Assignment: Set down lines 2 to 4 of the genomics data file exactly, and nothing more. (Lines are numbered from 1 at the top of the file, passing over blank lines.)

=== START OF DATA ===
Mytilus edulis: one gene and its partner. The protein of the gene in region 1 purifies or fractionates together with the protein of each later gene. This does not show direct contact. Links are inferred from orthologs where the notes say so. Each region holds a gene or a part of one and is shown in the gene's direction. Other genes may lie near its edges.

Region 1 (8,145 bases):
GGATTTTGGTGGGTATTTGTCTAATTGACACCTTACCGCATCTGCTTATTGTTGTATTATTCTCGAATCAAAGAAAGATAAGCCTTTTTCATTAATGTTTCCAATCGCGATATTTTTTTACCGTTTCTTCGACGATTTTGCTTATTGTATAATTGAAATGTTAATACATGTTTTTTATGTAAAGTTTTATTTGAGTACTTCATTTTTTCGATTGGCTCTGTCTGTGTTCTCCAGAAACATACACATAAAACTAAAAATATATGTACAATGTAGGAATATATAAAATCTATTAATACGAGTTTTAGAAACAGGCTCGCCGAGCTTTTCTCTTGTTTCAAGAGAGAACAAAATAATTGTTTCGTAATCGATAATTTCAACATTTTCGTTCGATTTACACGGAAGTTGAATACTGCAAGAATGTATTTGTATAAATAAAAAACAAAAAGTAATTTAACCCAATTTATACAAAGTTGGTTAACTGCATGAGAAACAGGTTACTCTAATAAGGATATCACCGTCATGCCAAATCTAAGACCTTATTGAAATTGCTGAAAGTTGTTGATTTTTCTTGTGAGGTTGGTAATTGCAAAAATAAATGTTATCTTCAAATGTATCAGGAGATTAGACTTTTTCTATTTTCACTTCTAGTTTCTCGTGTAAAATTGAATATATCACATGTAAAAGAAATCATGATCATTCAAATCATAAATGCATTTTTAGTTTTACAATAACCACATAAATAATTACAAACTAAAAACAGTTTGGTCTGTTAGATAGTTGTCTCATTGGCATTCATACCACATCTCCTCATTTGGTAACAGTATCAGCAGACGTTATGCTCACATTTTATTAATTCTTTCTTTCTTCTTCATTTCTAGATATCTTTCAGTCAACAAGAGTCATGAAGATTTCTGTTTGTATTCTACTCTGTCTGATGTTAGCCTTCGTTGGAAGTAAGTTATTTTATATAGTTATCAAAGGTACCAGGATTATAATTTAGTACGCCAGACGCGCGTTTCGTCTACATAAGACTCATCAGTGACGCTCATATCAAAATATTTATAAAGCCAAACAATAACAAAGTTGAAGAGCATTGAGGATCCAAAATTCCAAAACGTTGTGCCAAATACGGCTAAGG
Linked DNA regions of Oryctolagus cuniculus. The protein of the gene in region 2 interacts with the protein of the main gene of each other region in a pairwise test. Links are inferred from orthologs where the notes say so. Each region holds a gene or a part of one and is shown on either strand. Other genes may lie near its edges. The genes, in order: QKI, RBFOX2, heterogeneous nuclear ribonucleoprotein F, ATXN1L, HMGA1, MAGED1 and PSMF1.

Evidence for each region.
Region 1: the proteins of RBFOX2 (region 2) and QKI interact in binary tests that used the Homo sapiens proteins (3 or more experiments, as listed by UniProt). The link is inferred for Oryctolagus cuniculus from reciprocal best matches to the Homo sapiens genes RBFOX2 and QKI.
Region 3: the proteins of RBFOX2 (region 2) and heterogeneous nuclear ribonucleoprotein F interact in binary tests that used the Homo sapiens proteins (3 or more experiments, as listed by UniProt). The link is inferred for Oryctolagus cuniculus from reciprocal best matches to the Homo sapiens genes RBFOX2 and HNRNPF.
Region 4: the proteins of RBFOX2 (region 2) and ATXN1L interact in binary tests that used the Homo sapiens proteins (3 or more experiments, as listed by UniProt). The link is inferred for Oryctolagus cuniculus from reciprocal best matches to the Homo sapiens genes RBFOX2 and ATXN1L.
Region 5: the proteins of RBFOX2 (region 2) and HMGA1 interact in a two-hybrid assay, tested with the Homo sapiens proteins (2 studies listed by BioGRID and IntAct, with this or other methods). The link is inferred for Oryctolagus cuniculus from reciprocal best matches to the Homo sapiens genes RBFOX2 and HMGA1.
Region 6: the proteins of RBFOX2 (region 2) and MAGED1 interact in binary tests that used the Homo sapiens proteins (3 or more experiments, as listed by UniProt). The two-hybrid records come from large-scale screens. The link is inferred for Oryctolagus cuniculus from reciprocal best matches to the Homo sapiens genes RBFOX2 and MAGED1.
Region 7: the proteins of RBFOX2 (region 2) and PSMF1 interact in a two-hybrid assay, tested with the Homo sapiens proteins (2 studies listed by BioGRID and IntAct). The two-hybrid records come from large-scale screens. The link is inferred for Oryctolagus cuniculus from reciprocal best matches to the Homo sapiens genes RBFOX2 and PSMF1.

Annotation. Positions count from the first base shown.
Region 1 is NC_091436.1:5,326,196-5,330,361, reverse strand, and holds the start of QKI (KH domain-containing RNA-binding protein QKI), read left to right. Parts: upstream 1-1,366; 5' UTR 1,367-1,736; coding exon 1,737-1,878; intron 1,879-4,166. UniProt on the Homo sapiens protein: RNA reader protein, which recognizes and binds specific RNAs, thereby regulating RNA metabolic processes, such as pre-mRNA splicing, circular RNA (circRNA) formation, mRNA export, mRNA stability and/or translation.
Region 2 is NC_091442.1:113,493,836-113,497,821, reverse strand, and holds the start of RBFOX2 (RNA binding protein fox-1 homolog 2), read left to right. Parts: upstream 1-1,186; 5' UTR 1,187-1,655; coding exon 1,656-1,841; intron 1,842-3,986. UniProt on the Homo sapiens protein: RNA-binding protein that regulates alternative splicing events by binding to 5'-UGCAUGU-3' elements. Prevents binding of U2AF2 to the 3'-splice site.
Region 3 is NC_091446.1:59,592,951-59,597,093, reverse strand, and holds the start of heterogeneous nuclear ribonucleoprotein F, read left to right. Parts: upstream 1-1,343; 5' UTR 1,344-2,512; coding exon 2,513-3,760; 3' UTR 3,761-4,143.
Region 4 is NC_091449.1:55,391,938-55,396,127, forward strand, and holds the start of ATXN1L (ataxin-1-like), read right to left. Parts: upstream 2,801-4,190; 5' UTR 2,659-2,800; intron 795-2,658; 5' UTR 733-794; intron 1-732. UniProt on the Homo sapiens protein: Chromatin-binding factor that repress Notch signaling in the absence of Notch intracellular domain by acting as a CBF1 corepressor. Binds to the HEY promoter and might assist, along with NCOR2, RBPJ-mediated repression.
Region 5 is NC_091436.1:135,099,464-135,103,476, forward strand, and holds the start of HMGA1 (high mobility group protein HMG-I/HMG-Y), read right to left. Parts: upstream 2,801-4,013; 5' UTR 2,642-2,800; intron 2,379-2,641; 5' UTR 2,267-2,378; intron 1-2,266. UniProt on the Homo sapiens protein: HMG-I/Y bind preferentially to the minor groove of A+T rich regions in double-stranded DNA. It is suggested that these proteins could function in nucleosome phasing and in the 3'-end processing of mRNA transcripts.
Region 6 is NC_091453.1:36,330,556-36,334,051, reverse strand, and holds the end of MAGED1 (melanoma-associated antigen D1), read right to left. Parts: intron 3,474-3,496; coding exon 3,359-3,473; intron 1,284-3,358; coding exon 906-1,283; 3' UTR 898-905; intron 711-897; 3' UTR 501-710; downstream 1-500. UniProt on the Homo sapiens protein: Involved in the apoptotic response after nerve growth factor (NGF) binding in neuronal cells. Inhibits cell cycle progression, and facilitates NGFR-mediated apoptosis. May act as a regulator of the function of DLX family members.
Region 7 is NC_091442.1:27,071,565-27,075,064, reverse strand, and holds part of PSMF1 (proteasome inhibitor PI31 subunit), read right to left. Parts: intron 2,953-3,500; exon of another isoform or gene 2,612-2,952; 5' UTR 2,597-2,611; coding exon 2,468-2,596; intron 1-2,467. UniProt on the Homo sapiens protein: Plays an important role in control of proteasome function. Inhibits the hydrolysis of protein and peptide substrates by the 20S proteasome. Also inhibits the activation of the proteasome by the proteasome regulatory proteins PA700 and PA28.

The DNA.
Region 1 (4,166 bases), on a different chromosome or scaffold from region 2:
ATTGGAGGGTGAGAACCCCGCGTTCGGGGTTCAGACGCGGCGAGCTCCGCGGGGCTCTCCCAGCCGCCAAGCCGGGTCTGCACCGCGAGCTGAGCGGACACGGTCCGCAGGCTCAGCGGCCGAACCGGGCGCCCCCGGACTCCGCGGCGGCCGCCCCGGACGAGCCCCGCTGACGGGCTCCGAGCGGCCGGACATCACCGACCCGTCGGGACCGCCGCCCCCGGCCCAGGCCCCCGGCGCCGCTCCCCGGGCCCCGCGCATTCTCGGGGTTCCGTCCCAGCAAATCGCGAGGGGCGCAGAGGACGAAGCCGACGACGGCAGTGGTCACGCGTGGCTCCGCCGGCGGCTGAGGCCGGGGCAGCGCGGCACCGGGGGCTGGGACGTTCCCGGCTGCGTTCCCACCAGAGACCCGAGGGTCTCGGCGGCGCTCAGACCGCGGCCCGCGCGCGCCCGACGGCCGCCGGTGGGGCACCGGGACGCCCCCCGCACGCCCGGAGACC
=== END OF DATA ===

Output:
Region 1 (8,145 bases):
GGATTTTGGTGGGTATTTGTCTAATTGACACCTTACCGCATCTGCTTATTGTTGTATTATTCTCGAATCAAAGAAAGATAAGCCTTTTTCATTAATGTTTCCAATCGCGATATTTTTTTACCGTTTCTTCGACGATTTTGCTTATTGTATAATTGAAATGTTAATACATGTTTTTTATGTAAAGTTTTATTTGAGTACTTCATTTTTTCGATTGGCTCTGTCTGTGTTCTCCAGAAACATACACATAAAACTAAAAATATATGTACAATGTAGGAATATATAAAATCTATTAATACGAGTTTTAGAAACAGGCTCGCCGAGCTTTTCTCTTGTTTCAAGAGAGAACAAAATAATTGTTTCGTAATCGATAATTTCAACATTTTCGTTCGATTTACACGGAAGTTGAATACTGCAAGAATGTATTTGTATAAATAAAAAACAAAAAGTAATTTAACCCAATTTATACAAAGTTGGTTAACTGCATGAGAAACAGGTTACTCTAATAAGGATATCACCGTCATGCCAAATCTAAGACCTTATTGAAATTGCTGAAAGTTGTTGATTTTTCTTGTGAGGTTGGTAATTGCAAAAATAAATGTTATCTTCAAATGTATCAGGAGATTAGACTTTTTCTATTTTCACTTCTAGTTTCTCGTGTAAAATTGAATATATCACATGTAAAAGAAATCATGATCATTCAAATCATAAATGCATTTTTAGTTTTACAATAACCACATAAATAATTACAAACTAAAAACAGTTTGGTCTGTTAGATAGTTGTCTCATTGGCATTCATACCACATCTCCTCATTTGGTAACAGTATCAGCAGACGTTATGCTCACATTTTATTAATTCTTTCTTTCTTCTTCATTTCTAGATATCTTTCAGTCAACAAGAGTCATGAAGATTTCTGTTTGTATTCTACTCTGTCTGATGTTAGCCTTCGTTGGAAGTAAGTTATTTTATATAGTTATCAAAGGTACCAGGATTATAATTTAGTACGCCAGACGCGCGTTTCGTCTACATAAGACTCATCAGTGACGCTCATATCAAAATATTTATAAAGCCAAACAATAACAAAGTTGAAGAGCATTGAGGATCCAAAATTCCAAAACGTTGTGCCAAATACGGCTAAGG
Linked DNA regions of Oryctolagus cuniculus. The protein of the gene in region 2 interacts with the protein of the main gene of each other region in a pairwise test. Links are inferred from orthologs where the notes say so. Each region holds a gene or a part of one and is shown on either strand. Other genes may lie near its edges. The genes, in order: QKI, RBFOX2, heterogeneous nuclear ribonucleoprotein F, ATXN1L, HMGA1, MAGED1 and PSMF1.